Don’t dial and drive Featured

7:00pm EDT December 26, 2008

Forget a sunroof, the latest must-have accessory for most drivers is a cell phone attached to their ear. Although this trend may seem positive for companies, in terms of increased productivity and connectivity, driving and talking can pose serious problems in terms of risk and liability.

“From an insurance and risk management standpoint, cell phone use is a problem for business owners,” says John Gumbrecht, senior risk control representative at Westfield Insurance. “Cell phone use distracts drivers from operating their vehicles. Just a couple of seconds of distraction can cause an accident.”

Smart Business spoke with Gumbrecht about company liability for cell phone use and how to minimize this risk.

Can companies be held liable for accidents that occur while employees are driving and talking on a cell phone?

From an insurance perspective, businesses can definitely be held liable if the accident occurs in a company vehicle while the employee is using a cell phone to talk or text. The incident damages could include the cost of repair to the vehicle, medical care for the employee and payment for third-party expenses, such as damage to vehicles, people and property. The price for these accidents can reach six figures, and, most tragically, they put people’s lives and health in danger.

Does it matter if the phone conversation at the time of the accident was work-related?

From an insurance standpoint, if the accident happens while the employee operates a company vehicle, it doesn’t matter whether the conversation concerns professional or personal matters. Businesses would still retain liability for the actions of their employees while operating company property. Gray areas where a company may or may not incur the initial liability for an accident include the personal use of a business car or the business use of a personal vehicle. In these situations, it’s best for companies to err on the side of caution, in terms of cell phone use, expectations and policies.

Another important point to consider is whether it is truly beneficial for employees to conduct business conversations or make professional decisions while they operate a vehicle. Drivers can’t apply the clarity and focus necessary for quality decision-making while they attempt to navigate through rush hour or find their way to a new destination.

Are hands-free sets any safer then hand-held phones?

Many companies have cell phone use policies that state drivers can only use hands-free cell phones. But these policies fail to address the main reason for accidents: distraction. A lack of mental concentration can happen whether people hold a phone to their ear and have one hand on the wheel, or they talk at a speaker and drive with both hands. The point is cell phone use means their minds are focusing on issues other than driving.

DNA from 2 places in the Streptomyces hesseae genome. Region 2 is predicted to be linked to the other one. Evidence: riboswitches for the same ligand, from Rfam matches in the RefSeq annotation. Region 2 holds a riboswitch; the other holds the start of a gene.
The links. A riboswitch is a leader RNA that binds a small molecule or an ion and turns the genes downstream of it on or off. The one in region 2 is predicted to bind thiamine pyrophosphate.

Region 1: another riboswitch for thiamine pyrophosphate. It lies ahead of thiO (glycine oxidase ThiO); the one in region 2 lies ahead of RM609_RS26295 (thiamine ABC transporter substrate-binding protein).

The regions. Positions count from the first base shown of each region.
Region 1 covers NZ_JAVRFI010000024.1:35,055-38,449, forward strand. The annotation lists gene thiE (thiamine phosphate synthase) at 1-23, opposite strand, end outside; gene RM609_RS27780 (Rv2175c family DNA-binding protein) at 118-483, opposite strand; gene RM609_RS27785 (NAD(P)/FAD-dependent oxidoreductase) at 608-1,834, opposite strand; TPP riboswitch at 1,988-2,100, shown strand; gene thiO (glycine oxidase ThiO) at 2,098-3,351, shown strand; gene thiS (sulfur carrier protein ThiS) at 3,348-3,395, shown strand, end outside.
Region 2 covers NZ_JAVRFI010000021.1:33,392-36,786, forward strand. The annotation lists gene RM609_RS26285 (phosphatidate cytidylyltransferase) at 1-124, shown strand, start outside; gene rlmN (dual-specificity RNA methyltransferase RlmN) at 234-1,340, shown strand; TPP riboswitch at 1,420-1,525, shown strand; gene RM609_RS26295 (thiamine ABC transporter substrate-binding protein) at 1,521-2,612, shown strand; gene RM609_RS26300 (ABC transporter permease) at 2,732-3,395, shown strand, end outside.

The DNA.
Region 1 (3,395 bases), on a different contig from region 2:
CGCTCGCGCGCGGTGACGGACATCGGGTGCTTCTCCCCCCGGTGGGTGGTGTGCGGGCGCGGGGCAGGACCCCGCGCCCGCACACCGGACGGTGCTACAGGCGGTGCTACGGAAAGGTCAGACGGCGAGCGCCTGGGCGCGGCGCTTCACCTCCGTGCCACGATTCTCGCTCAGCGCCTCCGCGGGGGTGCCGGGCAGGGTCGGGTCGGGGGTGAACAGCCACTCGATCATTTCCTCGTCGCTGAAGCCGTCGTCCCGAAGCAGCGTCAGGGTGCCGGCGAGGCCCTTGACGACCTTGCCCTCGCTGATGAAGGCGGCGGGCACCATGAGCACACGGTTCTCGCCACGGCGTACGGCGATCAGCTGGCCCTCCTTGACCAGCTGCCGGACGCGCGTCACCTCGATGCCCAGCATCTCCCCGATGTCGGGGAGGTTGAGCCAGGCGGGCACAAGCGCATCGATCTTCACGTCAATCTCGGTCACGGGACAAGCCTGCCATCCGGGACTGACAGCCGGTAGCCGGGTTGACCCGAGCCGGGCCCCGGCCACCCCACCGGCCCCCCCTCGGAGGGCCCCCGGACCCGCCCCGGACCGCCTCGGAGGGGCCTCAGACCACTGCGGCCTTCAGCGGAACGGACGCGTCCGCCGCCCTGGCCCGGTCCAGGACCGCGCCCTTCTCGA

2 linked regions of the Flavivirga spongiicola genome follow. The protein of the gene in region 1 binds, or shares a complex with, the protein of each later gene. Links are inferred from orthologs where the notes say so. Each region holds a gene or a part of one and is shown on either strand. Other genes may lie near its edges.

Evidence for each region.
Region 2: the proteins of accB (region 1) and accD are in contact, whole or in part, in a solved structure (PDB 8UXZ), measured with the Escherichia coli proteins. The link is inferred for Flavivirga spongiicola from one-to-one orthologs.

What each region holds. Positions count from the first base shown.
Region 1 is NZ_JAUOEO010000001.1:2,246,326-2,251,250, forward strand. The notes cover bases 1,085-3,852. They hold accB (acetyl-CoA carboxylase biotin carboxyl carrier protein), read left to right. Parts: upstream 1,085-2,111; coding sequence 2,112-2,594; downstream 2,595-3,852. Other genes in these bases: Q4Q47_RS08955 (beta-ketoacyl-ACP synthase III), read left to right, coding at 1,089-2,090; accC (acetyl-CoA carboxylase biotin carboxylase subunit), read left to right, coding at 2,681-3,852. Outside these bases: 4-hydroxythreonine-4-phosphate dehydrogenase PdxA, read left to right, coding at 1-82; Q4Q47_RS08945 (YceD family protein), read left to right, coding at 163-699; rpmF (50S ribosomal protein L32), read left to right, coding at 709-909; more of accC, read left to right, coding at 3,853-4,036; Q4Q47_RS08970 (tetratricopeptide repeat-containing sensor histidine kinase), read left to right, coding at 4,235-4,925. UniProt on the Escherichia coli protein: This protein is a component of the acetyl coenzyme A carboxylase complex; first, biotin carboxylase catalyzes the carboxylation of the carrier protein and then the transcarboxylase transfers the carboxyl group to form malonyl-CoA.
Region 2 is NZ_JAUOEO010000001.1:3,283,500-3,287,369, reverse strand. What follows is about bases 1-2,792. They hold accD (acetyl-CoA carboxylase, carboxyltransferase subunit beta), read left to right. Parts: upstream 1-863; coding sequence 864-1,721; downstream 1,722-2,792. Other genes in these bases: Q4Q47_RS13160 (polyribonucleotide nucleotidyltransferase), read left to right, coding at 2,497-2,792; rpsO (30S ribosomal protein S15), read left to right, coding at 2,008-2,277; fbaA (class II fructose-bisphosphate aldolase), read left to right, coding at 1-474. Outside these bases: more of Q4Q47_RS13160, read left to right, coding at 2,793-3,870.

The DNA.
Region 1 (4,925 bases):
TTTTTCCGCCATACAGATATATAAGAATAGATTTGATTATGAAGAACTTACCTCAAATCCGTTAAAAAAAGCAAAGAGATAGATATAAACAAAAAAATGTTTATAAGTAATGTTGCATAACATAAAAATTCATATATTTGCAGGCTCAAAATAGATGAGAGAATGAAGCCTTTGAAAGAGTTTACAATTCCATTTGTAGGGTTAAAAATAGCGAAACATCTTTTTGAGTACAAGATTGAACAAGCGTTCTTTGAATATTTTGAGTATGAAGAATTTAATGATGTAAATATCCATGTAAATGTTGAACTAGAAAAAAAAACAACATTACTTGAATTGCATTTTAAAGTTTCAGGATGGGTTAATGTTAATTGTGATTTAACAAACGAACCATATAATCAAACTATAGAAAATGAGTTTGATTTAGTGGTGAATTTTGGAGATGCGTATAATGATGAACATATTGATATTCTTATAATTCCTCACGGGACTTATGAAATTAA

What should business owners do to minimize risk from cell phone-related accidents and the resulting liability?

The single most important action companies can take is to establish a sound cell phone use policy. This policy should state that employees should not use cell phones under any circumstances while they drive, regardless of whether the cell phones have hands-free devices. By developing a strong ‘no cell phone use’ policy and communicating it to the employees, business owners minimize their risk in the event of a cell-phone-related accident and, most importantly, encourage safer drivers.

How can companies effectively implement their cell phone use policy?

Employers need to address the mentality that answering a cell phone call takes precedence over safety. Employees need to understand they can let voice mail answer a call. If individuals think the call needs an answer in the near future, they can pull over to a safe spot and return the phone call.

When businesses conduct company training, they not only should talk to the people who drive work vehicles, but also the employees in the office who work with them. Oftentimes, drivers receive the most calls from people within their own company. Everyone in the company should know to leave messages when their colleagues don’t answer because they’re on the road. The call can be returned when drivers reach their destination.

Businesses need to document their policy, communicate management expectations and implement an accountability system. This evaluation could include bonuses for safe driving, and it also could mean that employees incur some of the liability for the accident deductible if they violate the established cell phone policy.

Business owners should touch base with their insurance carrier and risk control personnel who can assist them with establishing a program and training drivers. Employers should also check with legal counsel and review local and state laws regarding cell phone use as they develop their policy.

JOHN GUMBRECHT is senior risk control representative at Westfield Insurance. Reach him at or (813) 464-2020 x216.